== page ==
LAGRANGE, Ohio — Fistulas in Nigeria are a significant issue. In his 2013 book “Tears for My Sisters: The Tragedy of Obstetric Fistula,” physician and medical anthropologist Dr. L. Lewis Wall narrates the story of Henhenit, an Egyptian noble notable as the woman with the first recorded case of fistula.
One of many wives to Pharoah Montuhotep II, who unified Egypt under his rule, Henhenit received love for her beautiful looks and noble station as a priestess to Hathor, the Egyptian goddess of fertility. Montuhotep claimed to be a son of this goddess to unite Egypt for political purposes. Soon, she fell pregnant with a son. However, her labor process became obstructed and her child could not pass through her birth canal. While the child did pass through four days later, it had already died. Henhenit herself suffered a hole between her bladder and vagina so urine leaked out of her vagina instead of her urethra. In other words, she had a vesicovaginal fistula. This is still a significant problem today.
Facts on Fistulas
An obstetric fistula is an abnormal opening between the vagina and the bladder or the rectum. Caused by unusually long and/or obstructed labor, the condition may lead to continuous urinary or fecal incontinence. Obstetrician-gynecologist Dr. Oluwasomidoyin Bello and her colleagues found that more than 1 million Nigerian women experienced obstetric fistulas, with a prevalence rate of 3.2 per 1,000 births. The prevalence rate refers to the proportion of persons who have a condition at a particular time period. In their literature review, the researchers found that approximately 13,000 new cases occur annually. Obstetric fistula is treatable. However, scholars found that lack of access to quality emergency care explained the continuation of the public health problem.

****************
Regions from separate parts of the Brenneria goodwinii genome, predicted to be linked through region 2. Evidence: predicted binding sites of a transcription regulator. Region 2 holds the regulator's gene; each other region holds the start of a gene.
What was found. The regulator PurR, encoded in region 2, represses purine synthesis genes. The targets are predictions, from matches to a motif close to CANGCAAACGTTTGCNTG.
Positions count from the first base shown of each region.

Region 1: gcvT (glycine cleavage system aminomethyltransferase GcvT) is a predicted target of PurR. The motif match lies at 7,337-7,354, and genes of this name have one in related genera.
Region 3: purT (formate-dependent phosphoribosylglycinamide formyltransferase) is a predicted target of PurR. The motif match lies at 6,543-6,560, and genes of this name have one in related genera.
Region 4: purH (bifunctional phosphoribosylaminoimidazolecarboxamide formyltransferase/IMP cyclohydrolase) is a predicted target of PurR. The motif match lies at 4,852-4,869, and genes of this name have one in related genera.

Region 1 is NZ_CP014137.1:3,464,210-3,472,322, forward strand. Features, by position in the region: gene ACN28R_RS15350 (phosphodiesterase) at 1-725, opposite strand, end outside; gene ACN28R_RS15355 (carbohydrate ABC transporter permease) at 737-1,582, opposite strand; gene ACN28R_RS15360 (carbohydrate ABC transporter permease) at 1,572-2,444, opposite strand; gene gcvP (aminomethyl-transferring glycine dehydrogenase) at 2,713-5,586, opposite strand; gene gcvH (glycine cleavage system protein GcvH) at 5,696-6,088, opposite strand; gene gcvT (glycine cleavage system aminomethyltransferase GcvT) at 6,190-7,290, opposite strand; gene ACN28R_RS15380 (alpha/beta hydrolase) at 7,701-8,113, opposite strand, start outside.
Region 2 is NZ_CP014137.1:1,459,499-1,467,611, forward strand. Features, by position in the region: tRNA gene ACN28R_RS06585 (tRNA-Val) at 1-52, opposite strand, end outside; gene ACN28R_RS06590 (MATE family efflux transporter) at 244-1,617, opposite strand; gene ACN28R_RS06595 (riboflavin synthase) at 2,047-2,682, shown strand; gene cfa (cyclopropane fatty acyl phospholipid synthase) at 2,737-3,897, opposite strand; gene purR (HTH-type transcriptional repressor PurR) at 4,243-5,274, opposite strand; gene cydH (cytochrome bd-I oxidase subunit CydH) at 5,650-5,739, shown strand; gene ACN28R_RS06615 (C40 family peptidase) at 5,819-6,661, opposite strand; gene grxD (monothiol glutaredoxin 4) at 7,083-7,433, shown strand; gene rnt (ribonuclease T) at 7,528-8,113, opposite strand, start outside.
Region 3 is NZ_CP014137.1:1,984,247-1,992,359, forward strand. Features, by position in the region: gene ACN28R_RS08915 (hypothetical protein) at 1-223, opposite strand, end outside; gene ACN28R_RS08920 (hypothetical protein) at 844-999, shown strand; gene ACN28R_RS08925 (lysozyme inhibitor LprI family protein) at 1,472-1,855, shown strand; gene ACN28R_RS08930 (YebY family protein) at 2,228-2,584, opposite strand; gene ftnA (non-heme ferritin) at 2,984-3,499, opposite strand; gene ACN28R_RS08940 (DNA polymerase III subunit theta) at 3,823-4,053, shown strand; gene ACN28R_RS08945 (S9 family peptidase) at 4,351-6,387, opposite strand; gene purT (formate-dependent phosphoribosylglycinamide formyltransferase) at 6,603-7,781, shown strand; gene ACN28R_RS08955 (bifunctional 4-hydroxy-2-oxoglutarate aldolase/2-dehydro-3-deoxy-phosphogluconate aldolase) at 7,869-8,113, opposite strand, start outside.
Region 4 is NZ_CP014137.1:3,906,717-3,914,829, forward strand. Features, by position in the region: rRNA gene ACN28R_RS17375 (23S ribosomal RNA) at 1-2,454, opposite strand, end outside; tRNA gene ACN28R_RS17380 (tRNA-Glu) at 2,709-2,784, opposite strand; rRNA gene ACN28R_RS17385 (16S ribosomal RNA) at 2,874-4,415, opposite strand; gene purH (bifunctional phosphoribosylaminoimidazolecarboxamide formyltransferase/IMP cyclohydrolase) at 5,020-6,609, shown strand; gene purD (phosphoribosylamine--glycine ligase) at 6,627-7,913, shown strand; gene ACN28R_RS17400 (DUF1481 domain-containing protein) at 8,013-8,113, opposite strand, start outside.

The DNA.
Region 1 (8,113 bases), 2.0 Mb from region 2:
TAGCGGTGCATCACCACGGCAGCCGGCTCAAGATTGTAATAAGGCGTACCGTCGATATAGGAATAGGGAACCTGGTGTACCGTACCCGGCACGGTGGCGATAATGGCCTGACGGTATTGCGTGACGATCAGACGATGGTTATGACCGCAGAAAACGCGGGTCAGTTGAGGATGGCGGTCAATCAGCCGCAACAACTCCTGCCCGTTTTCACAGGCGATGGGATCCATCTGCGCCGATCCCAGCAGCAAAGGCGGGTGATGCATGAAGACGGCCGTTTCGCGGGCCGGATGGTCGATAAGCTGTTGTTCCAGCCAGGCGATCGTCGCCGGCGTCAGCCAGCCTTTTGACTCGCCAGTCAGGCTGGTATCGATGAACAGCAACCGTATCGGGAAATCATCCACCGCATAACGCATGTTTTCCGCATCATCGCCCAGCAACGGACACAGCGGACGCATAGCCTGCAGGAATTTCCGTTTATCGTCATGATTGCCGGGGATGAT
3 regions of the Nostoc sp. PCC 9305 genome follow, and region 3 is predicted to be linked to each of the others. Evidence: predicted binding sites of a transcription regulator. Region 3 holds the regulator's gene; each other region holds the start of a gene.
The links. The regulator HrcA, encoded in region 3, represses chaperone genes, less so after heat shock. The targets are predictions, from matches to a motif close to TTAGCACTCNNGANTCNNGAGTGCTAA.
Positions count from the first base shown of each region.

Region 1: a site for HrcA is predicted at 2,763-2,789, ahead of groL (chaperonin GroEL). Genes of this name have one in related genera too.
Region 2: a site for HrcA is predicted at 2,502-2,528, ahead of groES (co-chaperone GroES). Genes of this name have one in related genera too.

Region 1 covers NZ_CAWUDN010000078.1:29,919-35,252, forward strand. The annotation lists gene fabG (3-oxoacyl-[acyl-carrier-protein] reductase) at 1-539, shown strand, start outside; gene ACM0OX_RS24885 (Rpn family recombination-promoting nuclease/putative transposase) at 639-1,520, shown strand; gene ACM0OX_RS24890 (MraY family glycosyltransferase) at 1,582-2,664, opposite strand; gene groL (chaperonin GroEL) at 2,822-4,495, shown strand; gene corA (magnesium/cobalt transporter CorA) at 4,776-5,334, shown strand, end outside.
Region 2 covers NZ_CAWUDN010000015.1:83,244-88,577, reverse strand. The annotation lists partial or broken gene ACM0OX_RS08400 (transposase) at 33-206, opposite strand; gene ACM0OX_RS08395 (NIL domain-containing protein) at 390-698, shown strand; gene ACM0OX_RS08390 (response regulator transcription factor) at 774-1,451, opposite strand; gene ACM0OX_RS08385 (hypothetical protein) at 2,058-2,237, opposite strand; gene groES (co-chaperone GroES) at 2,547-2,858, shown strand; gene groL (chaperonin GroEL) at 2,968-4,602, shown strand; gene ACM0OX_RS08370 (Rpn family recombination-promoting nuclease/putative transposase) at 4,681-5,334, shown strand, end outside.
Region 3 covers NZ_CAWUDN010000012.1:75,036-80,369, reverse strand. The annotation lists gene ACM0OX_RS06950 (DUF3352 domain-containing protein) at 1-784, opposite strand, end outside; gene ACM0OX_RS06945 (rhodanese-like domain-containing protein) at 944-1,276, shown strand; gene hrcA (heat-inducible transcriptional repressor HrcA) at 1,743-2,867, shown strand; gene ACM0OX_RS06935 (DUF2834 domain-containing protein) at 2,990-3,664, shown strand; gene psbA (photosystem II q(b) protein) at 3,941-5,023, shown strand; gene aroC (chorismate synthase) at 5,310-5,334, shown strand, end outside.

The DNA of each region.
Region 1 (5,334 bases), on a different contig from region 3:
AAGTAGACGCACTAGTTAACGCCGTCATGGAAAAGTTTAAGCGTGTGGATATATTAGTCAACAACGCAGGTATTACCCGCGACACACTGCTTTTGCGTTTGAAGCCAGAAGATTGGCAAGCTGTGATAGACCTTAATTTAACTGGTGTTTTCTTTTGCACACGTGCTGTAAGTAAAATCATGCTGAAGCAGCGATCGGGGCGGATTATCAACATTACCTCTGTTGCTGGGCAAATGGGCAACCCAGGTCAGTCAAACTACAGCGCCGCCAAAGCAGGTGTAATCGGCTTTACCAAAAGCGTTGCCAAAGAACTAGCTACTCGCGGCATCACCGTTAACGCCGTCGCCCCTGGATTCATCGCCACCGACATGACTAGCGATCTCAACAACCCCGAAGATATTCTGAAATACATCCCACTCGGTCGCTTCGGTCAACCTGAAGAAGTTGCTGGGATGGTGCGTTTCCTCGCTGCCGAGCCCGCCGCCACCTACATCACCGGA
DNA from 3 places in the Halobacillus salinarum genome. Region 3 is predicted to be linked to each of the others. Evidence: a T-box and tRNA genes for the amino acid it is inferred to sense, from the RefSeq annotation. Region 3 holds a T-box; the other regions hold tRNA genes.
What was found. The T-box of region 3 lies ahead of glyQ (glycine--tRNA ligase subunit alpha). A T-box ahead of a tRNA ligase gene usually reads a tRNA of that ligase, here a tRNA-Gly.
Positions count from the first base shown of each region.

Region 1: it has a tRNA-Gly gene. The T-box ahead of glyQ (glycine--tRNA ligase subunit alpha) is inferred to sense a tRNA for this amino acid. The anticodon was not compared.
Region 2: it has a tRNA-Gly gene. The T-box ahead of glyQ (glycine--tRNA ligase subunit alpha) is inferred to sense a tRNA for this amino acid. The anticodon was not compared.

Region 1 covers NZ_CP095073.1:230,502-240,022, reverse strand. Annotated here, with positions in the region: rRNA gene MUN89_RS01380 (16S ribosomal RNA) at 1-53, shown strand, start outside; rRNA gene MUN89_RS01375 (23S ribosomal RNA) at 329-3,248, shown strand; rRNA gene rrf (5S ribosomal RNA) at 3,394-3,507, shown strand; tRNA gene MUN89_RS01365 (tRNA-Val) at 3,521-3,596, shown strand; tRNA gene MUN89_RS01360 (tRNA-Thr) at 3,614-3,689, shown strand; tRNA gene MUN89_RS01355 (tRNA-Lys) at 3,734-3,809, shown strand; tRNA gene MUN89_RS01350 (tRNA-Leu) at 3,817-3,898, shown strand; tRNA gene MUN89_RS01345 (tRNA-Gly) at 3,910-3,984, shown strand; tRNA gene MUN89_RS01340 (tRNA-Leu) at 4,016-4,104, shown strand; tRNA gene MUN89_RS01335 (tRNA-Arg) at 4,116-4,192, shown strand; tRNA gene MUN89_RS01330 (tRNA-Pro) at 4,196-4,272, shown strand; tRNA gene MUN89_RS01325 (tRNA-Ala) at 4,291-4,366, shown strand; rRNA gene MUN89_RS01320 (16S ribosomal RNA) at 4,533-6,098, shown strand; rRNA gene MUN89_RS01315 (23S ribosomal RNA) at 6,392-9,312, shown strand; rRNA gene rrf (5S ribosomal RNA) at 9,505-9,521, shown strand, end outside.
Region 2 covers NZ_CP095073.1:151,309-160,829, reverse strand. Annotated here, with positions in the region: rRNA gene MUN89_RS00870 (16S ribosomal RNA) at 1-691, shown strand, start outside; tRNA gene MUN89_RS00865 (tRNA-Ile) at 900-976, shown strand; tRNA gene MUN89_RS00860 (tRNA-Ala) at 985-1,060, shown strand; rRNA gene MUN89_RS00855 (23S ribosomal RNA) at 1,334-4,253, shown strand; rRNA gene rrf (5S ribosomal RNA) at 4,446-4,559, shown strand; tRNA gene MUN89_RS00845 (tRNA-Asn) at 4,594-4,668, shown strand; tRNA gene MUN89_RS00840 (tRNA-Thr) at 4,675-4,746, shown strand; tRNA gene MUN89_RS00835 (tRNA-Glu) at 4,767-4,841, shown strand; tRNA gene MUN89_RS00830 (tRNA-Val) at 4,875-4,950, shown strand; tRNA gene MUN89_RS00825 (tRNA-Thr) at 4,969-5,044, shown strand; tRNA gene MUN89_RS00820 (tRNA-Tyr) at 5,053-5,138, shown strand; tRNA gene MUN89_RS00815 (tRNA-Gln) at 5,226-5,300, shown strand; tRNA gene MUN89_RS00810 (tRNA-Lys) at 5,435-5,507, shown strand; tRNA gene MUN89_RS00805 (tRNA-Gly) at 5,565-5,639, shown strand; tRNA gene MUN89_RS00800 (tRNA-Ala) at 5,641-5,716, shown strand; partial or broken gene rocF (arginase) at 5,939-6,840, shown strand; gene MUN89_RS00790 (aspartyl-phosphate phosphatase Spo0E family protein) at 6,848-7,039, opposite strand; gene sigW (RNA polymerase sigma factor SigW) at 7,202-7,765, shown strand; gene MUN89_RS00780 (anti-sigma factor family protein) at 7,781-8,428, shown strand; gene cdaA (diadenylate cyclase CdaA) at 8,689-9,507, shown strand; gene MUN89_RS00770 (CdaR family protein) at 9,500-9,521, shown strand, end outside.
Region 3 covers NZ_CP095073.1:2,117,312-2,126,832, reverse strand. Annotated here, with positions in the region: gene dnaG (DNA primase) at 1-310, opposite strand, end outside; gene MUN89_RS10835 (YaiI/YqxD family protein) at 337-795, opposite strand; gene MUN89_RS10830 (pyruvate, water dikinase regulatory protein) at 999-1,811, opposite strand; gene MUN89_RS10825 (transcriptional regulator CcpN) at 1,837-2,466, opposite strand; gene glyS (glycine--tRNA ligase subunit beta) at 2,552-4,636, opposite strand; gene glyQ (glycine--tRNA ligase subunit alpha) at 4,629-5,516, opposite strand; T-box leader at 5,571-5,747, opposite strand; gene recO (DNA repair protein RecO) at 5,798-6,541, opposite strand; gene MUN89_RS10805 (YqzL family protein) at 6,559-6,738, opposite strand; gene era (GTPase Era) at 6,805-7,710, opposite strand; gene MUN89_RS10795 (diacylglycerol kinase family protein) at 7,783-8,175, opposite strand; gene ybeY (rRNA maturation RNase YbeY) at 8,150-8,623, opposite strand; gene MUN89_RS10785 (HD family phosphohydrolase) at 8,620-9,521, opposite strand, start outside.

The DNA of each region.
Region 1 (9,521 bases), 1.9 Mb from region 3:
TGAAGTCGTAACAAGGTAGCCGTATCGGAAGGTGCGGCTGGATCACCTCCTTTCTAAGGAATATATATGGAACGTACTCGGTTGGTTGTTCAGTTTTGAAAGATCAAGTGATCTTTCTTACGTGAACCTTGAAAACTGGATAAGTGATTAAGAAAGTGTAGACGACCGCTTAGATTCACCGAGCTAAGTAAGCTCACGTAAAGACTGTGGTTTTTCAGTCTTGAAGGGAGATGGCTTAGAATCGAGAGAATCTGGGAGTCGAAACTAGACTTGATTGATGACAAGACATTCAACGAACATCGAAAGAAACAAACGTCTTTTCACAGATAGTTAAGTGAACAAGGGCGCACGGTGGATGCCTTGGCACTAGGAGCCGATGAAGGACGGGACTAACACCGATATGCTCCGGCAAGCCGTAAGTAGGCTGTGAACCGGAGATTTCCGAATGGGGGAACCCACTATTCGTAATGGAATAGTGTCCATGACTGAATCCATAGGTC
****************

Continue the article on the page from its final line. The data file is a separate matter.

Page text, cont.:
This reflects a 2016 qualitative study that the University of California San Francisco project, director Beth S. Philipps and her colleagues Dr. Dorothy Ononokpono and Dr. Nsikanabasi Udofia performed. The study found that both professional health care providers and patients identified limited access to medical facilities as a major factor leading to obstetric fistula. However, the reasons for holding this belief differed among both groups.
Health consequences of obstructed labor include the creation of a fistula and the destruction of much of a pregnant woman’s vagina. This latter consequence essentially includes infertility. However, for obstetric fistulas, the consequences also include physical, psychological and social issues, according to physician Dr. Mbanefo Ojukwu in an interview for The Borgen Project. The physical impairments that fistulas cause include continuous urinary leakage, urinary odor and infections in many bodily systems, including the genito-urinary system, reproductive system and integumentary system (skin system).
The psychological effects of this disease include ostracism (no friends and no husband) which may lead to depression, isolation and possible suicide. This latter psychological consequence accords with a narrative Wall recounts in “Tears for My Sisters.” A group of Somali women with fistulas committed mass suicide off a dock in Mogadishu, the capital of Somalia. Finally, the social effects of fistulas include possible firing, absenteeism from one’s illness and social stigma. In addition, fistulas make future pregnancies difficult.